Scottish National Dictionary (1700–)

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LALLAN, adj., n. Also lal(l)and, -lant. A variant form of Lawland, q.v., lowland, the spelling with -ll- being particularly associated with meanings 2. of adj. and n. See P.L.D. § 29.1.

I. adj. 1. Pertaining to the Lowlands of Scotland (sm.Sc., Per., Fif., Lth., Ayr. 1960). Comb. back-lallan, from the back or remote part of the Lowlands. Deriv. Lalander, a dweller in the Lowlands. Sc. 1706 Te Address fer te Fishers on te Highland Coasts 2, 7:
Her nane sell wis naver pehind her neighbours te Lalanders, in Loyalty to her nane Lord. . . . It will mak Usquebae dear, which her nane sell cannot well want — the Laland Lairds will make but a sorry hand of it.
Lnk. a.1779 D. Graham Writings (1883) I. 271:
Her sell hae pistol and claymore, Tae flie ti' lallant loon, mattam.
Abd. 1804 W. Tarras Poems 22:
Tho' not wi' wights o' rank to beau it, Yet as a gray back-lallan Poet.
Sc. 1812 Popular Opinions 20:
But Highland Ossian, wi' his high-flown strains, Is too sublime for my dull Lalland brains.
Rxb. 1876 W. Brockie Leaderside Leg. 42:
To see ane o' the sorriest sichts E'er seen i' Hielan toon or Lallan.
Lnk. 1912 Rymour Club Misc. II. 41:
The men o' the lallans are stealing your cattle.
Abd. 1923 R. L. Cassie Heid or Hert vii.:
Great lots o' Lallan Scots are copyin' the English in tongue an' wye as fest as they can.
Ags. 1944 Scots Mag. (May) 88:
Mary's mother's folk, that came from Lallan way, had her a lot to bide wi' them.

2. Specif. in regard to speech: using the speech of the Lowlands of Scotland, Scots-speaking as opposed to Gaelic- or English-speaking, in Scots. Ayr. 1786 Burns Address to the Deil xix.:
But a' your doings to rehearse . . . Wad ding a' Lallan tongue, or Erse, In Prose or Rhyme.
Rnf. 1791 A. Wilson Poems 235:
Far aff our gentles for their poets flew, An' scorned to own that lallan sangs they knew.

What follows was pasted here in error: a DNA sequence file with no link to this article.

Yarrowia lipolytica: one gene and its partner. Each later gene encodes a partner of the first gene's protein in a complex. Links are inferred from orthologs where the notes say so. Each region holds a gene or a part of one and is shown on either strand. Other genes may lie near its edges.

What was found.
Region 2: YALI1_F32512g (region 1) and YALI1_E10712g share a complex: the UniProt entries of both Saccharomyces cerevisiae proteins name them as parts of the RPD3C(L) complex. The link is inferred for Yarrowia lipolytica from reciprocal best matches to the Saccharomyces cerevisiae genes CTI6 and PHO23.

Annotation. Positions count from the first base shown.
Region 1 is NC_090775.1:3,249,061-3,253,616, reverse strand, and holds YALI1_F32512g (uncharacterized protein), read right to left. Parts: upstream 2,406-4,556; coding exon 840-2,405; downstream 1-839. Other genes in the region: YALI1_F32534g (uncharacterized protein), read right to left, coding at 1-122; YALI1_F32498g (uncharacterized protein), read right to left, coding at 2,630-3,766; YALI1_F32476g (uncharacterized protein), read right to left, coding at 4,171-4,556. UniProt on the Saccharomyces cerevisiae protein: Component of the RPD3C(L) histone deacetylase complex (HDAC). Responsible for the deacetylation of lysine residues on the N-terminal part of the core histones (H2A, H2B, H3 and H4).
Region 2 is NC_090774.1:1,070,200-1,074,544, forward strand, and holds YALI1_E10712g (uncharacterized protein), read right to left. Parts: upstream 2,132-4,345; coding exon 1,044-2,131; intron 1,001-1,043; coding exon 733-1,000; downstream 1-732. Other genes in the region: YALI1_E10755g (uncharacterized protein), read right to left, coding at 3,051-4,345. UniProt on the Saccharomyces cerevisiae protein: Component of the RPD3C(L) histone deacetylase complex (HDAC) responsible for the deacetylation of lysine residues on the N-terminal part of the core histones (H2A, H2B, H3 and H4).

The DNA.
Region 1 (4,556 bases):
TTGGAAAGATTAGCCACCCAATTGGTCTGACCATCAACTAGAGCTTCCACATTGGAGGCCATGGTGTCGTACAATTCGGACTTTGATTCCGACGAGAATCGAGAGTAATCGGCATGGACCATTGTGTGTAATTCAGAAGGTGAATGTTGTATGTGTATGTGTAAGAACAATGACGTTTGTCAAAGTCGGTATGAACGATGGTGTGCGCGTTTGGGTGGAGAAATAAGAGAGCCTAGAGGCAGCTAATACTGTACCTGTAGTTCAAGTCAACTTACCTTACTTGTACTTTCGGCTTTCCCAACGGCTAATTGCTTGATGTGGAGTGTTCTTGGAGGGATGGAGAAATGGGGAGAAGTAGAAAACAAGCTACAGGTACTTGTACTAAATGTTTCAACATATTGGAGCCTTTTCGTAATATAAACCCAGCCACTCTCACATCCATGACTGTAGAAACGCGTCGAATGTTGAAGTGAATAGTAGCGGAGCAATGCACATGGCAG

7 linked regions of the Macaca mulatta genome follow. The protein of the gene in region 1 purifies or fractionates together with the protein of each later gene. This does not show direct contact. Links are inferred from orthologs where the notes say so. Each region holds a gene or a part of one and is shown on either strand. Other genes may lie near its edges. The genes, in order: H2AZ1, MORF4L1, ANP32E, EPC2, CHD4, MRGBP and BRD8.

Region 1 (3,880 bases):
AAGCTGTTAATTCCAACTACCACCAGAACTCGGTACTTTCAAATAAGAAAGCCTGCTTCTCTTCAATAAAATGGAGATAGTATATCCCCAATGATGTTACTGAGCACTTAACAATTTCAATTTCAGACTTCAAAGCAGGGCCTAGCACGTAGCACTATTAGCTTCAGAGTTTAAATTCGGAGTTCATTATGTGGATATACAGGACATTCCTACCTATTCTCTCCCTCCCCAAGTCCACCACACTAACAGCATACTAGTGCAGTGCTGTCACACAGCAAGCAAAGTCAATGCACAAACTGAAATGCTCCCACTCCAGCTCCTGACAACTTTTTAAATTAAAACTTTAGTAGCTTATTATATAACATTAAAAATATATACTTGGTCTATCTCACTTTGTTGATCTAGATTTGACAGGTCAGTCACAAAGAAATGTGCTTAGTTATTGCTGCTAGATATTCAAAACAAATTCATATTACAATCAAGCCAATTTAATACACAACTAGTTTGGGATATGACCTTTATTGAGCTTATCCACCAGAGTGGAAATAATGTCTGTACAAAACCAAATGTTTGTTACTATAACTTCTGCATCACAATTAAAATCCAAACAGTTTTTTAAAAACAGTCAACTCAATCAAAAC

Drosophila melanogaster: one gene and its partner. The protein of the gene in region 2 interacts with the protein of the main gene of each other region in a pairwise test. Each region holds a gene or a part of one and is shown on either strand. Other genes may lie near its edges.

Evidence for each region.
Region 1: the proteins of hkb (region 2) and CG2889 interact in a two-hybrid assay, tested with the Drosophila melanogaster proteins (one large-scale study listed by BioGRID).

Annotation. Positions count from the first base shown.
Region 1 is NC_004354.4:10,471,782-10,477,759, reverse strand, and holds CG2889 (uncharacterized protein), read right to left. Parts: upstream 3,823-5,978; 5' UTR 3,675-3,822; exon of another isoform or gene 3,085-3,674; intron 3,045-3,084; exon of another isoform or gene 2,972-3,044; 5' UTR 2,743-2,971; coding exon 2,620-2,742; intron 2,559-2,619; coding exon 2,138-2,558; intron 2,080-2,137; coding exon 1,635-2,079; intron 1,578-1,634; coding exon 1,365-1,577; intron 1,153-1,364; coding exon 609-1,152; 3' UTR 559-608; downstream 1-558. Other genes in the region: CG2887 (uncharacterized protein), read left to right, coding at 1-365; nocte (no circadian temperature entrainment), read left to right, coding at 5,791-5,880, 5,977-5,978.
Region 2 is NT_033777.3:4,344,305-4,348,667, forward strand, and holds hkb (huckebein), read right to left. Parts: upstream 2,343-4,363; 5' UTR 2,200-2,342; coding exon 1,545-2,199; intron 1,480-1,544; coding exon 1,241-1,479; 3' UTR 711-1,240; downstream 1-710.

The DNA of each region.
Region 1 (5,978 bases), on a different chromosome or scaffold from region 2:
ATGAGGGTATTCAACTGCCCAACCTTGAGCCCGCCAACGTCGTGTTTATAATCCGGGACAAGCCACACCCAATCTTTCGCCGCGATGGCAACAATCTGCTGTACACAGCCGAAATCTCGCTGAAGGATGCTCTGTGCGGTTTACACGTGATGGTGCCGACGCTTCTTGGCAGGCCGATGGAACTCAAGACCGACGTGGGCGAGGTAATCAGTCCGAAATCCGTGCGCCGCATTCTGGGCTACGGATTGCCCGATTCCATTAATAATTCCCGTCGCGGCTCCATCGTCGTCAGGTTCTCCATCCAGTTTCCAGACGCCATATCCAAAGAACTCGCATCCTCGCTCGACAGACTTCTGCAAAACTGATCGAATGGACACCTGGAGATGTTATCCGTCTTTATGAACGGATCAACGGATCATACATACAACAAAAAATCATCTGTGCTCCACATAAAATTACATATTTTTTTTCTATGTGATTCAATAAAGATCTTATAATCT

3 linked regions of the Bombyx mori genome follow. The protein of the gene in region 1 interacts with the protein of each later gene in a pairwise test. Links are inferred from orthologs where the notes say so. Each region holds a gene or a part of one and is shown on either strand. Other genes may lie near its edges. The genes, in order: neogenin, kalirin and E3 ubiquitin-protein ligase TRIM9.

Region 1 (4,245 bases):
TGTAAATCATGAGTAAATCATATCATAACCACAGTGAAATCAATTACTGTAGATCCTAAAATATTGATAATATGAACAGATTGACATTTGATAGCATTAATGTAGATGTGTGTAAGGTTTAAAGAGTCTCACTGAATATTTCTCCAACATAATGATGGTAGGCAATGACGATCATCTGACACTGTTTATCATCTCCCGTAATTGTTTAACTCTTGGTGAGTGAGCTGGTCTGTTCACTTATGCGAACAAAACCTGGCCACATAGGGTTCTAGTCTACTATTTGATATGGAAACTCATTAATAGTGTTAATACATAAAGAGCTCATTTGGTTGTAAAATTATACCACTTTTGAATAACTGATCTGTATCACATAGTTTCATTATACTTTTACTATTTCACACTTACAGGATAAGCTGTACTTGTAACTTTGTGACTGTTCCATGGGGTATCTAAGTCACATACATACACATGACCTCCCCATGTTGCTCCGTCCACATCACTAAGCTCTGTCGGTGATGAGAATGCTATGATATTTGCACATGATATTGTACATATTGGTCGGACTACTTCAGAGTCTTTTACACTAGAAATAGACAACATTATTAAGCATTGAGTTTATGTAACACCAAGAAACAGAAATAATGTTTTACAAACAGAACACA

m.Sc. 1897 Chambers's Jnl. (13 March) 175:
For it were vain to translate Lallan into orthodox speech, when the very salt of the night air clings to the Scots as it did to that queer tale.
Arg. 1914 N. Munro New Road ii.:
I didna do sae badly wi' ye wi' my lalland Scots.
Sc. 1936 J. G. Horne Flooer o' the Ling 3:
I could for very joy ha'e sung To hear again the lallan leid.

II. n. 1. In pl.: the Lowlands of Scotland. Per. 1830 Perthshire Advertiser (11 Nov.):
An old Highlander, . . . in order to have the heels of his brogues better fortified against the hard roads of “ta Lallans.”

2. Now gen. in pl. (sc. tongue, speech, etc.): the historic speech of Lowland Scotland, descended mainly from the Northern dialect of Anglo-Saxon, the speech recorded in this dictionary. Since c.1940 the name Lallans has been specif. applied by its exponents to the movement begun by Lewis Spence, Hugh McDiarmid and others to recreate and extend the range and vocabulary of Scots in literary usage. Ayr. 1785 Burns To W. Simpson xx.:
They . . . spak their thoughts in plain, braid lallans.
Abd. 1804 W. Tarras Poems 132:
My mither-gab ye'll scantly ken't, . . . Sic lallan's o' a codroch dint.
Rnf. 1872 J. Young Lochlomond Side 96:
Then, sir, in gashy lallans braid, Thanks fer the compliment ye've paid To our auld mither tongue.
Ags. 1880 J. E. Watt Poet. Sk. 126:
He tint the gate to speak braid Lallans.
Rxb. 1881 R. Fairley Poems 37:
Of sterling worth and rich in verse, His sangs in lallans did rehearse, Prelude to future fame.
Sc. 1887 Stevenson Mem. and Portraits 99:
I translate John's Lallan, for I cannot do it justice, being born Britannis in montibus, indeed, but alas! inerudito sæculo.
Arg. 1902 N. Munro Shoes of Fortune xxviii.:
At first I scarcely noticed them until I heard a word of Scots. I think the man that used it spoke of “gully-knives,” but at least the phrase was the broadest lallands, and went about my heart.
ne.Sc. 1922 P. Macgillivray Bog Myrtle 25:
Neen o' 's now that ken the teen O' Lallan Scots or Aiberdeen To kittle up.
Sc. 1924 Scots Mag. (Sept.) 407:
Leal, lo'esome lallans! first in auld-langsyne, When heart-loved Adam woo'd his calf-love Eve.
Sc. 1946 D. Young Plastic Scots 3:
As it is convenient to have some term of distinction for that part of Scottish literature which is written in Braid Scots or Anglic, to refer to it separately from Scots literature written in Gaelic, English, Latin or any other tongue, I suggest “Lallans”, adopting the term of Robert Burns.
Bnff. 1958 Banffshire Jnl. (15 April):
It is said that if the Bible had been translated into Scots for the Scottish Church at an early date, Lallans to-day would be our national language, or at least in a much more vigorous state.
Sc. 1959 K. G. Silver in Gsw. Herald (29 May) 8:
Lallans is an artificial plaything of frustrated xenophobes.

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"Lallan adj., n.". Dictionary of the Scots Language. 2004. Scottish Language Dictionaries Ltd. Accessed 26 Jul 2021 <>



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